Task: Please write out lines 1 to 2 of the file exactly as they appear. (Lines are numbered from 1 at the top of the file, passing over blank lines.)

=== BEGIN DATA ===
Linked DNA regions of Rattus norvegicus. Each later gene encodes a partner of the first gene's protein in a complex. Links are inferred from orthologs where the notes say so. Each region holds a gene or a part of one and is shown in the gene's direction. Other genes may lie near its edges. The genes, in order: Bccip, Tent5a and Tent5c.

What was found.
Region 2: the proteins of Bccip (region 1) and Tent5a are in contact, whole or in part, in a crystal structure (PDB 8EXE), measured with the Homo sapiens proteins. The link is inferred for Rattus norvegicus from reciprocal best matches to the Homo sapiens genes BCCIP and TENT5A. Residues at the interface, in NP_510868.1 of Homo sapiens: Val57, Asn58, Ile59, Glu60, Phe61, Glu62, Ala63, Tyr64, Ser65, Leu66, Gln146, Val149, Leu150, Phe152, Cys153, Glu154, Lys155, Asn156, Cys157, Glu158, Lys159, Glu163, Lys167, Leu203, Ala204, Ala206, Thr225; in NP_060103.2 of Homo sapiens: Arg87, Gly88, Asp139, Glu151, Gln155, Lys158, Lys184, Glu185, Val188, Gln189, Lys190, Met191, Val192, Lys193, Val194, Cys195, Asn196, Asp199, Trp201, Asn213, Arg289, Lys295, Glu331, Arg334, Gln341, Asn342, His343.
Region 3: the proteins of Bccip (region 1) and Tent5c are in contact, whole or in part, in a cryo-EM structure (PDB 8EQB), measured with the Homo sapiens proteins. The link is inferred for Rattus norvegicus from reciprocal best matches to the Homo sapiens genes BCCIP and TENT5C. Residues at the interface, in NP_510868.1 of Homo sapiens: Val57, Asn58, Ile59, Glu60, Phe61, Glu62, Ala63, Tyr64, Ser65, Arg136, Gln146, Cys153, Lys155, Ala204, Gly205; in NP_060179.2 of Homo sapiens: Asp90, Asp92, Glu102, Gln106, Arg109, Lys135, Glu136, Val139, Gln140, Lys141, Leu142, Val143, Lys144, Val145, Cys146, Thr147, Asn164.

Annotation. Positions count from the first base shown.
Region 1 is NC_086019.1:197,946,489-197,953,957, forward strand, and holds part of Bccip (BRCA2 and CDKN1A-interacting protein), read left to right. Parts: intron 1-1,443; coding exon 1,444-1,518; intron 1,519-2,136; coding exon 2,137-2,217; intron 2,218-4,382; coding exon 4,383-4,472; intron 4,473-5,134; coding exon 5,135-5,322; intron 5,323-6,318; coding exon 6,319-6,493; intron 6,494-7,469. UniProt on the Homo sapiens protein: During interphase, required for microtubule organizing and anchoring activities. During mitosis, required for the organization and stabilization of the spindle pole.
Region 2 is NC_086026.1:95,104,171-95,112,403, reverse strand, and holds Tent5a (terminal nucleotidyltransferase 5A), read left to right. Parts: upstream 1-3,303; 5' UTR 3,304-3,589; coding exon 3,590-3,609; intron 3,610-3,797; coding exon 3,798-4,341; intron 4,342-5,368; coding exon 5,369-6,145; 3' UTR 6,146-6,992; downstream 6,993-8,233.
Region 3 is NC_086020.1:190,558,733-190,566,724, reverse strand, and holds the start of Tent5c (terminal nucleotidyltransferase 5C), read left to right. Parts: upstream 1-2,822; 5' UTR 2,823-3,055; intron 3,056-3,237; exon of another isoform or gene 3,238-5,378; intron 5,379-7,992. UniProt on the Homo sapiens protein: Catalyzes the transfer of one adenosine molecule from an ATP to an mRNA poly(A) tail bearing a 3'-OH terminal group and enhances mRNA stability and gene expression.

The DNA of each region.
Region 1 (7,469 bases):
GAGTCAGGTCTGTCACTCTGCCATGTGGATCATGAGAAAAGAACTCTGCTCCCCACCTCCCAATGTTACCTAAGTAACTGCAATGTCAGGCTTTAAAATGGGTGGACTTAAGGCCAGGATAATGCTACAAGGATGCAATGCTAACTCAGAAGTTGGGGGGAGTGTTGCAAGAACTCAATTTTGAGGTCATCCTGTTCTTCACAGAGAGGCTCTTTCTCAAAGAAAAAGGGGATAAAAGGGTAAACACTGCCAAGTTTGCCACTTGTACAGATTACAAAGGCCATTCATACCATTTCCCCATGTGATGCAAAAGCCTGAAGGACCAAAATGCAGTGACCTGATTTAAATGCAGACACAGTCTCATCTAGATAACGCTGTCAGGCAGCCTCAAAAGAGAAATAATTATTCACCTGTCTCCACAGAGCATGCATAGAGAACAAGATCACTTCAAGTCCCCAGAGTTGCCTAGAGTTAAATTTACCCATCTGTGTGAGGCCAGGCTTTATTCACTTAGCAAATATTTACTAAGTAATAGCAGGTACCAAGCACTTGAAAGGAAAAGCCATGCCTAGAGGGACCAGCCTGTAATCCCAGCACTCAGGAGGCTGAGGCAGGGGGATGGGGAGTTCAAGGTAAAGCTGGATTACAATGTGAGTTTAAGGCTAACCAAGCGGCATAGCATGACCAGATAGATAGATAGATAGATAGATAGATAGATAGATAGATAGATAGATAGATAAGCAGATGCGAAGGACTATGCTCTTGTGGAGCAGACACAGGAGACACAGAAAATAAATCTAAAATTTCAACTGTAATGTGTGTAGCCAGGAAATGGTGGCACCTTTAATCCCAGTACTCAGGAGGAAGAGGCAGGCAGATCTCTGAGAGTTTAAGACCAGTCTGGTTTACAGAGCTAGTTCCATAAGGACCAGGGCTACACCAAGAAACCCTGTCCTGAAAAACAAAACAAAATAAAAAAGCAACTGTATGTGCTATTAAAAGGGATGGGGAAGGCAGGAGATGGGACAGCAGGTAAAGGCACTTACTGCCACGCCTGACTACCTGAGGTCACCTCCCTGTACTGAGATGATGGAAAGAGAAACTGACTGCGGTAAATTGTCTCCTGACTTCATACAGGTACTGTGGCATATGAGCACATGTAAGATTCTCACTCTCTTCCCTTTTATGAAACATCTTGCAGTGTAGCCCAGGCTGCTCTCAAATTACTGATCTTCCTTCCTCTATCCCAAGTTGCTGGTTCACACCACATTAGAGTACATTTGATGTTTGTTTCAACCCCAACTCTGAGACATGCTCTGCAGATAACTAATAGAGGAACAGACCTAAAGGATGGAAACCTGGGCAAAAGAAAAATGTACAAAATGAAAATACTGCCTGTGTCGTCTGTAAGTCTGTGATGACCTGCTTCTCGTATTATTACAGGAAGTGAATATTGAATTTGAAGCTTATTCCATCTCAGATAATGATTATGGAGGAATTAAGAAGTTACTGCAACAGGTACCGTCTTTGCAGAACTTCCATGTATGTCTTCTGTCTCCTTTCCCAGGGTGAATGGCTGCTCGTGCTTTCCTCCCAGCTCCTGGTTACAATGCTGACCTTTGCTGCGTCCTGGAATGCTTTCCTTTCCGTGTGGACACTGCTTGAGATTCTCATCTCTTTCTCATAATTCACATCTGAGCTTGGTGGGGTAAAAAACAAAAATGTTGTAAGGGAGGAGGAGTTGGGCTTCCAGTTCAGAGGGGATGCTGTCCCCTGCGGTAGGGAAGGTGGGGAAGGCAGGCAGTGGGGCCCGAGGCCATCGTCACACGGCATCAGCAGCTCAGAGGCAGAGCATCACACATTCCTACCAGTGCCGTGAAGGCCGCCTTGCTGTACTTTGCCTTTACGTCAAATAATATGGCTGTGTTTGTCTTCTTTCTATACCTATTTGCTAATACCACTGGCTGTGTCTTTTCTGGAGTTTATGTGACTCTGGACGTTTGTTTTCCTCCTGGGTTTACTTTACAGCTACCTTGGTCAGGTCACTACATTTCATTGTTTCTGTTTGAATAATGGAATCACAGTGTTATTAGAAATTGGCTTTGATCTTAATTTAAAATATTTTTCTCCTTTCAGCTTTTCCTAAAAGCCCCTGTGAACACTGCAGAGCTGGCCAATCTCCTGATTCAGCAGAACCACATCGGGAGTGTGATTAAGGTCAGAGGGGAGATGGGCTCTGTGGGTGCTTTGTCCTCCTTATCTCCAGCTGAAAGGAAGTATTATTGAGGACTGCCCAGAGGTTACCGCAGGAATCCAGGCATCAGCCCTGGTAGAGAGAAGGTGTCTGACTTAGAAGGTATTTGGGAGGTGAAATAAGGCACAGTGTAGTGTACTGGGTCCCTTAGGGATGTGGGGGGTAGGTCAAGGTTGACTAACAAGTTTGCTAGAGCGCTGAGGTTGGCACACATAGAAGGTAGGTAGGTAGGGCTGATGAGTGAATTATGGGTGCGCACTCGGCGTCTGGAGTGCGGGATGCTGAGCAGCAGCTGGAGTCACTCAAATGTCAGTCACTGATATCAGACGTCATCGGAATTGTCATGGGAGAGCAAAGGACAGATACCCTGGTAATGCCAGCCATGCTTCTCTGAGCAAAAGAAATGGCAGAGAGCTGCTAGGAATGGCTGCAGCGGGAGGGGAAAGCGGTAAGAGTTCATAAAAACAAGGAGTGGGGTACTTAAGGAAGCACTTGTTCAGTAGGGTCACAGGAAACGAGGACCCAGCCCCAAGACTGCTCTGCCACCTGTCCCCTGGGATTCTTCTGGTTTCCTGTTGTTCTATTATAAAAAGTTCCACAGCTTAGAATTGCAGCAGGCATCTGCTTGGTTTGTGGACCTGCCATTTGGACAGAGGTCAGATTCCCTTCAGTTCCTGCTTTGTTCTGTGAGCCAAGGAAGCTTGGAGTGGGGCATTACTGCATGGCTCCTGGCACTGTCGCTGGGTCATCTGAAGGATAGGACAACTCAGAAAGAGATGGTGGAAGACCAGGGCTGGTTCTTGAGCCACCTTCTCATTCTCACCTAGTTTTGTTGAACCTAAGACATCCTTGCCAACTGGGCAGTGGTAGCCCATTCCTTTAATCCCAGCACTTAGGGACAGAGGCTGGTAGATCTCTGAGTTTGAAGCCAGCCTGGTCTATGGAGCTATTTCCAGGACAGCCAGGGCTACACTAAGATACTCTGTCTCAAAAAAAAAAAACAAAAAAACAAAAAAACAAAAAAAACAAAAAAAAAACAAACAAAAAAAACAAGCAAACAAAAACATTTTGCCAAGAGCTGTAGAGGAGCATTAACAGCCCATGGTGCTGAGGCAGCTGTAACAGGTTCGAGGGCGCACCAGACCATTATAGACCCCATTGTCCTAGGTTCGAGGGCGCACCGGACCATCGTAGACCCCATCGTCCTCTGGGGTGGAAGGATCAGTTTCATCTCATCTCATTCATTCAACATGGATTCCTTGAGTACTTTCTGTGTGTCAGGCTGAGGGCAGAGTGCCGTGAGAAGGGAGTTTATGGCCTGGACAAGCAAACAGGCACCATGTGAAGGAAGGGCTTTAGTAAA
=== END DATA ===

Linked DNA regions of Rattus norvegicus. Each later gene encodes a partner of the first gene's protein in a complex. Links are inferred from orthologs where the notes say so. Each region holds a gene or a part of one and is shown in the gene's direction. Other genes may lie near its edges. The genes, in order: Bccip, Tent5a and Tent5c.

What was found.